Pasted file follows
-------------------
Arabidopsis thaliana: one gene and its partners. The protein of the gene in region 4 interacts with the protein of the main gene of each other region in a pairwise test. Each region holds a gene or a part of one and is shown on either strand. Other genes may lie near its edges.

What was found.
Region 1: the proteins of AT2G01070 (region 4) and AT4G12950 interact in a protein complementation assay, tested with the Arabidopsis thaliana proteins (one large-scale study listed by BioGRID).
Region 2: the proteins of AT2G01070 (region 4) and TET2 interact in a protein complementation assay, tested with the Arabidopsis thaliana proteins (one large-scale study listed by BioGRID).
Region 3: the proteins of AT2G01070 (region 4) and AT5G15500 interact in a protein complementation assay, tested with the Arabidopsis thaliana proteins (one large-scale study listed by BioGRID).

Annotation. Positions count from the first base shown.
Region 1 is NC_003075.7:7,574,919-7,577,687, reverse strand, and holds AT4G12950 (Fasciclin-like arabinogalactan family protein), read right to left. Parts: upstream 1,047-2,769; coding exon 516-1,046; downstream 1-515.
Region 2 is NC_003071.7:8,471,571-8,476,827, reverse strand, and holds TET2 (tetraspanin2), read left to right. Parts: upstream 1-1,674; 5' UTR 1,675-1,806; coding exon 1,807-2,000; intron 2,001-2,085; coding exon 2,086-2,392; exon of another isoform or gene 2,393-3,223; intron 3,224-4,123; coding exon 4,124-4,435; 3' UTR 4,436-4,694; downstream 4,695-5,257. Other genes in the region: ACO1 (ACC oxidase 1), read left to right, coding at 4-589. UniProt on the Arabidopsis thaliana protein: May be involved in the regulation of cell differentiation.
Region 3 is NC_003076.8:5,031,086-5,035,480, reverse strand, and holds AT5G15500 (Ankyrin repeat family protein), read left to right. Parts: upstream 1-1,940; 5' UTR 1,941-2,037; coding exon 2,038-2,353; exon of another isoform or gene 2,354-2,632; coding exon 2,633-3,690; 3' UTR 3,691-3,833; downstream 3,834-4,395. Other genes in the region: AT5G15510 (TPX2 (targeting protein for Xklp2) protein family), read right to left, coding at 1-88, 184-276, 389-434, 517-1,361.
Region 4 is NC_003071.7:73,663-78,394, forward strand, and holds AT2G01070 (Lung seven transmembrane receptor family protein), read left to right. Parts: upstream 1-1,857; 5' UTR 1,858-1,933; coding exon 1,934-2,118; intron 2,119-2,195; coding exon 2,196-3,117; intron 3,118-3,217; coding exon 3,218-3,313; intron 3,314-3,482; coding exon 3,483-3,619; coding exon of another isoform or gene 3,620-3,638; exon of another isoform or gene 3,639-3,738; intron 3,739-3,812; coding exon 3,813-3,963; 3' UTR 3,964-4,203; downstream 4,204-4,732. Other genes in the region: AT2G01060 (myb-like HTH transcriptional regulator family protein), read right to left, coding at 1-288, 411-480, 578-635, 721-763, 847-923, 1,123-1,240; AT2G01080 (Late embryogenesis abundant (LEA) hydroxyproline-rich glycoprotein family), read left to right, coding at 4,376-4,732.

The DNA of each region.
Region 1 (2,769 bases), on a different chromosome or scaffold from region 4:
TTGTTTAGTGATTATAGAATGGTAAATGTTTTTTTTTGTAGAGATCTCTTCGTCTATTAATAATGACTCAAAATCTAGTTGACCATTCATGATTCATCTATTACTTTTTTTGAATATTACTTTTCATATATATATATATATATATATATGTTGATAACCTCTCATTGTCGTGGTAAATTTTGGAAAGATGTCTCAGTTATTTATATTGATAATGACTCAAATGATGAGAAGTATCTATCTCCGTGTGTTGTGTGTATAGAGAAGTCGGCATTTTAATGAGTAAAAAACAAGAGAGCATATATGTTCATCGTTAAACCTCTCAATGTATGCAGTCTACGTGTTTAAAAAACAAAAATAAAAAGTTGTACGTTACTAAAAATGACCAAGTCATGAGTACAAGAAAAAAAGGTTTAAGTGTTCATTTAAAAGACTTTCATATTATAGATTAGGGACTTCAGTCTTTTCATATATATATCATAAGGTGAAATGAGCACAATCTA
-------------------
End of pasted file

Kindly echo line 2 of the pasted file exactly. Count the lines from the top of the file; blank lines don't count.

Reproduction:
What was found.